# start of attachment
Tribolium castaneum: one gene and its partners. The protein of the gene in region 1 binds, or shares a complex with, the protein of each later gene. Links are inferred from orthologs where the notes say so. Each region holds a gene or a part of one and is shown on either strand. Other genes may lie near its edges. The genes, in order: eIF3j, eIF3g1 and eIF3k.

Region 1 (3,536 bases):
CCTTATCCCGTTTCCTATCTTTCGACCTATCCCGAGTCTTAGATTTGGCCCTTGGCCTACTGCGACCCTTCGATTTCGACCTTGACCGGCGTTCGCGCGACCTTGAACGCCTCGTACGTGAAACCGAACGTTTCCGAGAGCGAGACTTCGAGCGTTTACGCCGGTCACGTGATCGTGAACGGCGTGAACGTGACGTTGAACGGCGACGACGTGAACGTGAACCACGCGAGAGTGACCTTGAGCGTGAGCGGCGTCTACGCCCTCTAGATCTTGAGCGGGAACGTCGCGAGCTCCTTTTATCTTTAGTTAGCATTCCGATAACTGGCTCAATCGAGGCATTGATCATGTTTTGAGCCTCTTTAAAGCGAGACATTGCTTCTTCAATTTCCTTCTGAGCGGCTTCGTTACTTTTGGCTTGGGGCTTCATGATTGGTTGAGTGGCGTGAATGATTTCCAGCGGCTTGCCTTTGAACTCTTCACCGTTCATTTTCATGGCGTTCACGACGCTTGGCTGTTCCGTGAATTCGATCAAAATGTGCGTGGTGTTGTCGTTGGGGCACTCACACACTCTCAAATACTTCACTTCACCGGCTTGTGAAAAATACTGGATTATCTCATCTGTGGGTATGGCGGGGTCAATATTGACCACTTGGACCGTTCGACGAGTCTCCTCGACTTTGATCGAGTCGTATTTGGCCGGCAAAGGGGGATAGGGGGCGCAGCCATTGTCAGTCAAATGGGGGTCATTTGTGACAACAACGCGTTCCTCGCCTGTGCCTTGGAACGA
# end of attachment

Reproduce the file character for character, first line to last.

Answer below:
Tribolium castaneum: one gene and its partners. The protein of the gene in region 1 binds, or shares a complex with, the protein of each later gene. Links are inferred from orthologs where the notes say so. Each region holds a gene or a part of one and is shown on either strand. Other genes may lie near its edges. The genes, in order: eIF3j, eIF3g1 and eIF3k.

Region 1 (3,536 bases):
CCTTATCCCGTTTCCTATCTTTCGACCTATCCCGAGTCTTAGATTTGGCCCTTGGCCTACTGCGACCCTTCGATTTCGACCTTGACCGGCGTTCGCGCGACCTTGAACGCCTCGTACGTGAAACCGAACGTTTCCGAGAGCGAGACTTCGAGCGTTTACGCCGGTCACGTGATCGTGAACGGCGTGAACGTGACGTTGAACGGCGACGACGTGAACGTGAACCACGCGAGAGTGACCTTGAGCGTGAGCGGCGTCTACGCCCTCTAGATCTTGAGCGGGAACGTCGCGAGCTCCTTTTATCTTTAGTTAGCATTCCGATAACTGGCTCAATCGAGGCATTGATCATGTTTTGAGCCTCTTTAAAGCGAGACATTGCTTCTTCAATTTCCTTCTGAGCGGCTTCGTTACTTTTGGCTTGGGGCTTCATGATTGGTTGAGTGGCGTGAATGATTTCCAGCGGCTTGCCTTTGAACTCTTCACCGTTCATTTTCATGGCGTTCACGACGCTTGGCTGTTCCGTGAATTCGATCAAAATGTGCGTGGTGTTGTCGTTGGGGCACTCACACACTCTCAAATACTTCACTTCACCGGCTTGTGAAAAATACTGGATTATCTCATCTGTGGGTATGGCGGGGTCAATATTGACCACTTGGACCGTTCGACGAGTCTCCTCGACTTTGATCGAGTCGTATTTGGCCGGCAAAGGGGGATAGGGGGCGCAGCCATTGTCAGTCAAATGGGGGTCATTTGTGACAACAACGCGTTCCTCGCCTGTGCCTTGGAACGA